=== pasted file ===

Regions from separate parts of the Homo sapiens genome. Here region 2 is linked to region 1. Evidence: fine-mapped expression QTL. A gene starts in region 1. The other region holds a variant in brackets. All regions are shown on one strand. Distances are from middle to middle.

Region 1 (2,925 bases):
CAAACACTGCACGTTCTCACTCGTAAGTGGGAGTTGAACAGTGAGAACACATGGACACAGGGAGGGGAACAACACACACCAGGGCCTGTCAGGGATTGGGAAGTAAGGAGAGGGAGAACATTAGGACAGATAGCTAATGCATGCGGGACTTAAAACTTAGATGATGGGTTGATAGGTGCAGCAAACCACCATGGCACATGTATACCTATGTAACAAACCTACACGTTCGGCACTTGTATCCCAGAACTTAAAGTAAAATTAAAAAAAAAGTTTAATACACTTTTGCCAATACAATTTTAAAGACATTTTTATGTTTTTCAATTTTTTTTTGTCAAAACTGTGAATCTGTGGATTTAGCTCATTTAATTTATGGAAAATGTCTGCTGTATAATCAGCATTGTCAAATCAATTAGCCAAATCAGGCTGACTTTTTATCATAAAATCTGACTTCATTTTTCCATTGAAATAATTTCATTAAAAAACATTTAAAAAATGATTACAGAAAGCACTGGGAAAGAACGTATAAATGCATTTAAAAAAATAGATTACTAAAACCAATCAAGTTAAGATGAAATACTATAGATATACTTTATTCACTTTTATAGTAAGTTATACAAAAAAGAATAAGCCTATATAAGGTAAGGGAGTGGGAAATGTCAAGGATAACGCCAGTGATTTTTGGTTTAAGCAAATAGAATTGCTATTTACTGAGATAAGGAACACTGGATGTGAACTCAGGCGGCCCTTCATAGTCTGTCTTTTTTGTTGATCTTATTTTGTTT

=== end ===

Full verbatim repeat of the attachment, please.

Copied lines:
Regions from separate parts of the Homo sapiens genome. Here region 2 is linked to region 1. Evidence: fine-mapped expression QTL. A gene starts in region 1. The other region holds a variant in brackets. All regions are shown on one strand. Distances are from middle to middle.

Region 1 (2,925 bases):
CAAACACTGCACGTTCTCACTCGTAAGTGGGAGTTGAACAGTGAGAACACATGGACACAGGGAGGGGAACAACACACACCAGGGCCTGTCAGGGATTGGGAAGTAAGGAGAGGGAGAACATTAGGACAGATAGCTAATGCATGCGGGACTTAAAACTTAGATGATGGGTTGATAGGTGCAGCAAACCACCATGGCACATGTATACCTATGTAACAAACCTACACGTTCGGCACTTGTATCCCAGAACTTAAAGTAAAATTAAAAAAAAAGTTTAATACACTTTTGCCAATACAATTTTAAAGACATTTTTATGTTTTTCAATTTTTTTTTGTCAAAACTGTGAATCTGTGGATTTAGCTCATTTAATTTATGGAAAATGTCTGCTGTATAATCAGCATTGTCAAATCAATTAGCCAAATCAGGCTGACTTTTTATCATAAAATCTGACTTCATTTTTCCATTGAAATAATTTCATTAAAAAACATTTAAAAAATGATTACAGAAAGCACTGGGAAAGAACGTATAAATGCATTTAAAAAAATAGATTACTAAAACCAATCAAGTTAAGATGAAATACTATAGATATACTTTATTCACTTTTATAGTAAGTTATACAAAAAAGAATAAGCCTATATAAGGTAAGGGAGTGGGAAATGTCAAGGATAACGCCAGTGATTTTTGGTTTAAGCAAATAGAATTGCTATTTACTGAGATAAGGAACACTGGATGTGAACTCAGGCGGCCCTTCATAGTCTGTCTTTTTTGTTGATCTTATTTTGTTT